My mother and father split up when I was still very young – I don’t even remember it. Until I went to boarding school, I spent some of my time with my mother and some of it with my father.
My mother was an authoritarian woman, while my father, despite being in the military, was a far softer touch. Whenever I went to spend time with him, I’d have a lot of fun, staying with his officer friends. Just 4 or 5, I was a small, blond and cute kid who liked playing and wrestling “with the boys.”
Traditionally, you would first ask a small child his or her name when you met them. The second question was also about which school they were going to and which grade they were in. If, perchance, they were not yet in school, the stand-in question was this:
“What are you going to be when you grow up?”
Whenever I was with my mother, I would say that I was going to be the captain of the Yavuz, the most magnificent battleship in the navy’s fleet. As far as I know, it had been involved in some heroic activity in World War I that was retold like a legend. Because this had left a mark on me, I provided this answer to all relevant inquiries:
“I’m going to be the captain of the Yavuz.”
Whenever I went to my father’s place, his officer mates would teach me things that I hadn’t seen at my mother’s place, one of which was my future “occupation.” On this front, they rigorously enjoined me regarding one occupation, making me repeat it time and time again to see if I was pronouncing it correctly.
“When people ask, say that you are going to be a pimp when you grow up!”
“If anyone asks why, make sure you say ‘it’s a very respectable occupation, that’s why.’ Right then, let’s hear you say it one more time!”
I repeated the phrase. They broke into fits of laughter and took a sip of their rakı. One time, they even gave me a bit, saying it was water. Everything was different with men who were preparing to go to war and die. I liked this difference and had a lot of fun with them.
My father was the commander of an artillery brigade that was set to participate in the Korean War. One day, we were coming back from some military exercises and had stopped for a break by the side of the road. As we were drinking from a fountain, a car stopped beside us.
“Wow, the chief,” they said.
It was the mayor. The mayor exited the vehicle, along with his three daughters, who were quite young and beautiful. Seeing a blond, rotund child amid the herd of officers, they made a beeline toward me and started to pinch and kiss me. After the physical harassment had been completed, the questions began:
“What’s your name?”
As they were going through the list, the question that was a fixture in the repertoire arrived:
“So, tell us, what are you going to be when you grow up?”
With my chest filling with pride, I said what I had learned from the officers:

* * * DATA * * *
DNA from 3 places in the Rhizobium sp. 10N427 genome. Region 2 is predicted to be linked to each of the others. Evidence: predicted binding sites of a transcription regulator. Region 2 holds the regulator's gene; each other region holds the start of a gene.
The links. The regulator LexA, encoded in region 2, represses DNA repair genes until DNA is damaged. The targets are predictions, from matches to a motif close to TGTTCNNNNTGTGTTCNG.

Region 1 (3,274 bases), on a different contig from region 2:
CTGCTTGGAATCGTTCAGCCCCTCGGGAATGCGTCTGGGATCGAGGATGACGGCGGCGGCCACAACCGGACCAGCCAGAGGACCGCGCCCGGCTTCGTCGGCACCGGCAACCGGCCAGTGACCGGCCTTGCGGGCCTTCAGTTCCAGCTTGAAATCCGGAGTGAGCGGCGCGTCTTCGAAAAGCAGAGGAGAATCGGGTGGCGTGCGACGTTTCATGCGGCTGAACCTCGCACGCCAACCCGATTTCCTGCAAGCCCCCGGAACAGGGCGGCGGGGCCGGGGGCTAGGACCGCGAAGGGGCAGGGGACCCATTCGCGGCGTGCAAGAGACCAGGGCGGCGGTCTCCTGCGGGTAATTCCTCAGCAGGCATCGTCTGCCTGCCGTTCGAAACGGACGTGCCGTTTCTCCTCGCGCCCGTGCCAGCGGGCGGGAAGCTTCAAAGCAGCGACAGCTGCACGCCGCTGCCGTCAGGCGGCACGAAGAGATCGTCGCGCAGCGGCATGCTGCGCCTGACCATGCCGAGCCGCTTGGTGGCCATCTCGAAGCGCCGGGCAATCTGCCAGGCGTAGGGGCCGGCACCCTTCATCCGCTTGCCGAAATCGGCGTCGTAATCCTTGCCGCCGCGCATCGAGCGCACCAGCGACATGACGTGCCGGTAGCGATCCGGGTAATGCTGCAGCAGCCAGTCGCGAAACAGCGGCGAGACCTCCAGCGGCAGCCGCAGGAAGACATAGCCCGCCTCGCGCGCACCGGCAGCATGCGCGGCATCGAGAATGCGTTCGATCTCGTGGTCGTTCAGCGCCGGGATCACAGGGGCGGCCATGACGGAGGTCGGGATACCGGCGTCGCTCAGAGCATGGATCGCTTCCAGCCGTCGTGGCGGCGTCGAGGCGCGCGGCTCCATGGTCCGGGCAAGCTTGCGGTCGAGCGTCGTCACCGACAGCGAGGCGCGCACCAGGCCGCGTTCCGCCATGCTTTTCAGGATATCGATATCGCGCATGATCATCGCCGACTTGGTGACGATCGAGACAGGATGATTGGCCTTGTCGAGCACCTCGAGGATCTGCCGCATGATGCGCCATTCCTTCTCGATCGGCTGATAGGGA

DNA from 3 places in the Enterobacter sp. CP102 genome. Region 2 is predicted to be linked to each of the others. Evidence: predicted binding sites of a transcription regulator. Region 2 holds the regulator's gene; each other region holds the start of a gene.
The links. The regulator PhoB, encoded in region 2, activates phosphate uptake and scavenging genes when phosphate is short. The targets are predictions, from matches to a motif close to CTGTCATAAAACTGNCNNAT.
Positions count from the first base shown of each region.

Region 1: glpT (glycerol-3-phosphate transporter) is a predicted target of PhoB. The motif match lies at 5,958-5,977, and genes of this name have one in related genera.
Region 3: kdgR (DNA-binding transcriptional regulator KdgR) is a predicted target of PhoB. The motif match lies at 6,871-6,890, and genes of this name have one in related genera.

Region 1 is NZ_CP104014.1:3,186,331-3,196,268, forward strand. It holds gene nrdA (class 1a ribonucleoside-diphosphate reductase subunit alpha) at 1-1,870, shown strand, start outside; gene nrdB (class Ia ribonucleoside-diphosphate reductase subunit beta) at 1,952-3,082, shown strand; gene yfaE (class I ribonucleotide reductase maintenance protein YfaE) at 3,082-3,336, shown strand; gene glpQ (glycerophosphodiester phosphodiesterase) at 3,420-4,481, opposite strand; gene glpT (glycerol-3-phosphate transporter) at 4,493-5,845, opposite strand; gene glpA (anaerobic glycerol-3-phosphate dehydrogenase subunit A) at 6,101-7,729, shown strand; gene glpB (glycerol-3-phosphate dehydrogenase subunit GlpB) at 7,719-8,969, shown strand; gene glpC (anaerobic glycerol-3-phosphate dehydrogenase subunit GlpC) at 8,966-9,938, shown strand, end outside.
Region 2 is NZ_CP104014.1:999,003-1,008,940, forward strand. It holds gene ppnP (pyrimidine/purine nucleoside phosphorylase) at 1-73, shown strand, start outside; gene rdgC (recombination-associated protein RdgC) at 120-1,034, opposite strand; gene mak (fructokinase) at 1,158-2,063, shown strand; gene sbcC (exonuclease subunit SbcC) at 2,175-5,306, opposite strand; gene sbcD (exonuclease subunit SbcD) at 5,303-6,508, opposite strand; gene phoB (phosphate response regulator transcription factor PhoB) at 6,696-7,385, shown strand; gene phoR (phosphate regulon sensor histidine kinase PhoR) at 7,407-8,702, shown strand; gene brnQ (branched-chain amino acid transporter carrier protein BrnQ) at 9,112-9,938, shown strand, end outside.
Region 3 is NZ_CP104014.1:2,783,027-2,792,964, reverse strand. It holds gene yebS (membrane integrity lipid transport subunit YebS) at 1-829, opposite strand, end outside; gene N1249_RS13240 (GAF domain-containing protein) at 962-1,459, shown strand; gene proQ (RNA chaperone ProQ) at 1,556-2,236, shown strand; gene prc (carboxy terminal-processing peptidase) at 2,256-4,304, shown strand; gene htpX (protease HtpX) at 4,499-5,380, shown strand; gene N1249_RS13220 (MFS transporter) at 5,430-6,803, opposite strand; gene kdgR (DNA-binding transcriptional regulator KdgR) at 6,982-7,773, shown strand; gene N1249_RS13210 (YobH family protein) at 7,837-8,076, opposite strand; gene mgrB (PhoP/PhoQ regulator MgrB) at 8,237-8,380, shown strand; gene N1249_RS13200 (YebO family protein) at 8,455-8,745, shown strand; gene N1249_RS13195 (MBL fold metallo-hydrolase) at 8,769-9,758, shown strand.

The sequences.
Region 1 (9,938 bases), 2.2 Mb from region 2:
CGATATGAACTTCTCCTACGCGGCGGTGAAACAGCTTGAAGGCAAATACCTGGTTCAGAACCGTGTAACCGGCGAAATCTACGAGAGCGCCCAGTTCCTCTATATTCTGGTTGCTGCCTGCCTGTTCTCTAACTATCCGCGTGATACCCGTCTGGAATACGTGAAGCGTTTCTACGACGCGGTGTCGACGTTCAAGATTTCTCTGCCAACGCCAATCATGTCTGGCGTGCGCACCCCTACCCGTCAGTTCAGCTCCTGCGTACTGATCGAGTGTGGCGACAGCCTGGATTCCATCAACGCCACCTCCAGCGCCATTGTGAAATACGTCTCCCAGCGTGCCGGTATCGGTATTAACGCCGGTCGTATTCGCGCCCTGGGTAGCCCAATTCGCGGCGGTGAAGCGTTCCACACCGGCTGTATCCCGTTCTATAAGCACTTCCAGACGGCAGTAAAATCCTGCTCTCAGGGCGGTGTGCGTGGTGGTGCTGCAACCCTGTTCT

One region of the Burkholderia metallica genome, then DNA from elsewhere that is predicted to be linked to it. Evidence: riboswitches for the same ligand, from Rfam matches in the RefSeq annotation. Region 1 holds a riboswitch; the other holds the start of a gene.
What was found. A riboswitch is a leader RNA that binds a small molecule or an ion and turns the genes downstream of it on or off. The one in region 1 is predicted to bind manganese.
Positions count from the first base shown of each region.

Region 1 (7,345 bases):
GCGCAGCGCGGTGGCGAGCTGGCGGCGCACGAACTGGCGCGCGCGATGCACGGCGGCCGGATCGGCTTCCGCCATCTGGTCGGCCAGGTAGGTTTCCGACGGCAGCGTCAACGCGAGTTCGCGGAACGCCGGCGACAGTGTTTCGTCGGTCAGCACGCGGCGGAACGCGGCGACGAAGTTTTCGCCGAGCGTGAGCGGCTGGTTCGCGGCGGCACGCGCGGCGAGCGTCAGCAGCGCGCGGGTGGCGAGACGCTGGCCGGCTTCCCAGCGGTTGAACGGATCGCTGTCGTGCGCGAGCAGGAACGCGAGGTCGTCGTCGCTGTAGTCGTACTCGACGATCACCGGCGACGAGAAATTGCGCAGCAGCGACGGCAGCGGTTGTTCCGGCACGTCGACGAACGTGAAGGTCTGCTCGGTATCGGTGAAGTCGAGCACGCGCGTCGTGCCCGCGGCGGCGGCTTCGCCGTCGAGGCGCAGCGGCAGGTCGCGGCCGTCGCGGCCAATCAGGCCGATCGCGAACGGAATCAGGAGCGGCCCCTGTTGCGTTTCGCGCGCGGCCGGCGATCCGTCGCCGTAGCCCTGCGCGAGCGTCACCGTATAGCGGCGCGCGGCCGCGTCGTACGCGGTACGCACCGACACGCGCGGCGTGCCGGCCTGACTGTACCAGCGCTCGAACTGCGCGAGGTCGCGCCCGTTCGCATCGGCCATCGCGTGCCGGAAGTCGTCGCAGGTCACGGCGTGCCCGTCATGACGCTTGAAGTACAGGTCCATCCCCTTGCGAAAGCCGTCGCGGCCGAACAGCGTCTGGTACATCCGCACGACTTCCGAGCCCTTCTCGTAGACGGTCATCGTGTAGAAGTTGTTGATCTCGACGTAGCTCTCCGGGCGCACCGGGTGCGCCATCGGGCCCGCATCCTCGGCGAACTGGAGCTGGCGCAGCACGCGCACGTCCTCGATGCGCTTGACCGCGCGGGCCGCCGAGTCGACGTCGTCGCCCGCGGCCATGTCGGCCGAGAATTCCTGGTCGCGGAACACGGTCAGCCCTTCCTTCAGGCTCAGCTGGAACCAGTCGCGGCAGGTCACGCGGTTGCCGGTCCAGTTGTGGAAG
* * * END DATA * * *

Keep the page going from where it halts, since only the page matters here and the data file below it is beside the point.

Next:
“I’m going to be a pimp!”
“What?!?! What kind of thing is that to say?” they exclaimed in shock, bringing their hands to their open mouths.
I felt the need to elaborate further:
“Because it’s a very respectable profession!”
I don’t remember the rest. As it is, close to 70 years have passed.
The incident came to mind again years later as I was having a bite at a café-restaurant in Tokyo. A cute robot had welcomed us. It asked us our name and then said “welcome.”
But it got me thinking: robots are programmed; what if things that are taught to it are like the things that were taught to me when I was young? Can you imagine what would happen?
“So tell me, what’s your name?”
“What are you going to be when you grow up, Robot X?”
“I’m going to be a pimp!”
“What?!?! Whatever for?”
“It’s a very respectable profession, that’s why!”
I started to laugh, but my wife immediately stepped in to control the situation: “Don’t laugh all on your own; they’ll think you’re crazy!”
I took a sip of my sake and related the story. She started to laugh too…
I don’t remember the name of the café-restaurant – it was an enjoyable place in the Omotesando Hills complex, with lots of books on the walls.
I broke into a fit of laughter again on the way out.
“Why are you laughing again this time?” my wife asked.
“As soon as we get to San Francisco, I’m going to teach Aslan (my 3-year-old grandson) about what he’s going to be when he grows up!”
“Don’t you dare!” my wife admonished me. As if that wasn’t enough, she waved her finger at me and repeated her stern warning.
“When I was a child,” I said, “The most desirable occupations were to be an officer or a civil servant. When I was in my youth, being a doctor, an engineer and a lawyer came to the fore. I wonder what young mothers and fathers want their children to become now?”